Rationale, design, and demographic characteristics of the handan offspring myopia study

Tie Ying Gao, Peng Zhang, Lei Li, Zhong Lin, Vishal Jhanji, Andrea Peng, Zhen Wu Li, Lan Ping Sun, Wei Han, Ning Li Wang, Yuan Bo Liang

Research output: Contribution to journalArticle

7 Citations (Scopus)

Abstract

Purpose: The Handan Offspring Myopia Study (HOMS) aims to investigate the familial associations of myopia between parents and their offspring. Methods: Children aged 6-18 years, residing in 6 villages where all people aged 30 years had participated in The Handan Eye Study in 2006-2007, were selected for the current eye study between March and June 2010. A mobile clinic was set up in the 6 villages for comprehensive eye examinations, including visual acuity, ocular biometry, cycloplegic autorefraction and retinal photography. Results: Of 1238 eligible individuals, 878 children (70.2%; 52.6% male) from 541 families were recruited. Mean age of the children was 10.5±2.5 years. The prevalence of myopia (spherical equivalent refraction <-0.5 diopter) was 23.5% (males 16.8%, females 30.8%). The prevalence of low vision (presenting visual acuity 20/400 but <20/60) in the better eye was 7.1%. A higher number of females had low vision at the time of presentation (9.2%) compared to males (5.2%, p=0.02). The prevalence of low vision in the worse eye was 10.6% (males 6.7%, females 14.9%, p<0.001). The majority of visual impairment in the better-seeing (56/62, 90.3%) as well as the worse-seeing (84/93, 90.3%) eye was correctable. Conclusions: The HOMS examined about 70% of eligible Han Chinese offspring of Handan Eye Study participants in a rural region of northern China. Results from the HOMS will provide key information about the prevalence of refractive errors and eye diseases in rural Chinese children.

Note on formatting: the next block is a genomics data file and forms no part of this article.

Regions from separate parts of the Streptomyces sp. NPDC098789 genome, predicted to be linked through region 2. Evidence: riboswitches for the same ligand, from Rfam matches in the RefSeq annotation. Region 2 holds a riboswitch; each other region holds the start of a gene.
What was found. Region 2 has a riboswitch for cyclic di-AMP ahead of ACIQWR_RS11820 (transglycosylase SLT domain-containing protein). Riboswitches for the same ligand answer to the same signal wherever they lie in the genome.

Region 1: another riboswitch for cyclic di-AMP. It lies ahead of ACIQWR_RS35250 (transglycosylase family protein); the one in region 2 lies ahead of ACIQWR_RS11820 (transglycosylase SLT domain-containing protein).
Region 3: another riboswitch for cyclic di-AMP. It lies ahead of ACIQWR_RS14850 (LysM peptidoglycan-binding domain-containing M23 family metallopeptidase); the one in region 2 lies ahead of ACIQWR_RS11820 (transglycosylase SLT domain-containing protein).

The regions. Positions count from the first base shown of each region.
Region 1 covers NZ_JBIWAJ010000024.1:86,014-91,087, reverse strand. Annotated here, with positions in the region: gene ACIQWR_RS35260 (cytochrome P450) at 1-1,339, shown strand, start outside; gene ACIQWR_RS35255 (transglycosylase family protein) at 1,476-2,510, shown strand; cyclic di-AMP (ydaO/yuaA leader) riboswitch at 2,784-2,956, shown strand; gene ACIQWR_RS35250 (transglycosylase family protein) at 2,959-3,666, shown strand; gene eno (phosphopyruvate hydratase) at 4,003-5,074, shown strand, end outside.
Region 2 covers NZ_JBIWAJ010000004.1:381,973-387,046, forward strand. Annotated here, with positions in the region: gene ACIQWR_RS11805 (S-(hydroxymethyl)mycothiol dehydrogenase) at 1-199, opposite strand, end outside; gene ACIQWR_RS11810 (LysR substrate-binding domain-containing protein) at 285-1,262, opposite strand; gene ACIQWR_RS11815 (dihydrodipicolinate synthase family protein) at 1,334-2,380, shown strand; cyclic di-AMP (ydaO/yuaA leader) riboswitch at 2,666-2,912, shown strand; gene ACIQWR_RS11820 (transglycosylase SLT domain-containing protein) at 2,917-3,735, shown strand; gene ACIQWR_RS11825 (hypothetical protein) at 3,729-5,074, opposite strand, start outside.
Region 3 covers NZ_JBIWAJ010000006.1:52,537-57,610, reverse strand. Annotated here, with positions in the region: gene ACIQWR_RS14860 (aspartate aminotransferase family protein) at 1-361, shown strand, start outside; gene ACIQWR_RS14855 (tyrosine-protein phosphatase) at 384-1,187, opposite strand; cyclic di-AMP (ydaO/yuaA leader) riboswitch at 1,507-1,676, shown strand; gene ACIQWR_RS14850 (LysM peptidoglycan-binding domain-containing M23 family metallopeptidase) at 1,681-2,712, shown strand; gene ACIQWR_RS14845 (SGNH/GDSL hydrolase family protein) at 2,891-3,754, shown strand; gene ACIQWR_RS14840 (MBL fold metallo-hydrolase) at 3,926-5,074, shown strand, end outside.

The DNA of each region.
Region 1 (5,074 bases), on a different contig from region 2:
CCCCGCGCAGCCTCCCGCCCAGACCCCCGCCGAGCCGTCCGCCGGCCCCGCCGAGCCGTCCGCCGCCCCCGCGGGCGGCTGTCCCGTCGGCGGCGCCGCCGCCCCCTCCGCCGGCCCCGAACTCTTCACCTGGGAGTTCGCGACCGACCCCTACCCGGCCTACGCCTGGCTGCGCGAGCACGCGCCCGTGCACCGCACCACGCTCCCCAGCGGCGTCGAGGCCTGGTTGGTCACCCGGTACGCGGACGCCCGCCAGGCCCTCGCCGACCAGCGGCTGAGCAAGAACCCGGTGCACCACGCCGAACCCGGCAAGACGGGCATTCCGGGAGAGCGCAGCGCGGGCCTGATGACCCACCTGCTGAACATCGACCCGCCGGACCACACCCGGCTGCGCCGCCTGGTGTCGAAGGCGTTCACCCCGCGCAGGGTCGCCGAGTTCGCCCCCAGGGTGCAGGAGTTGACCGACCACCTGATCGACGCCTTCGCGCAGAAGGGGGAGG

Original languageEnglish
Pages (from-to)124-132
Number of pages9
JournalOphthalmic Epidemiology
Volume21
Issue number2
DOIs
Publication statusPublished - 1 Jan 2014

Keywords

  • Children
  • Epidemiology
  • Low vision
  • Myopia
  • Offspring
  • Prevalence

ASJC Scopus subject areas

  • Epidemiology
  • Ophthalmology

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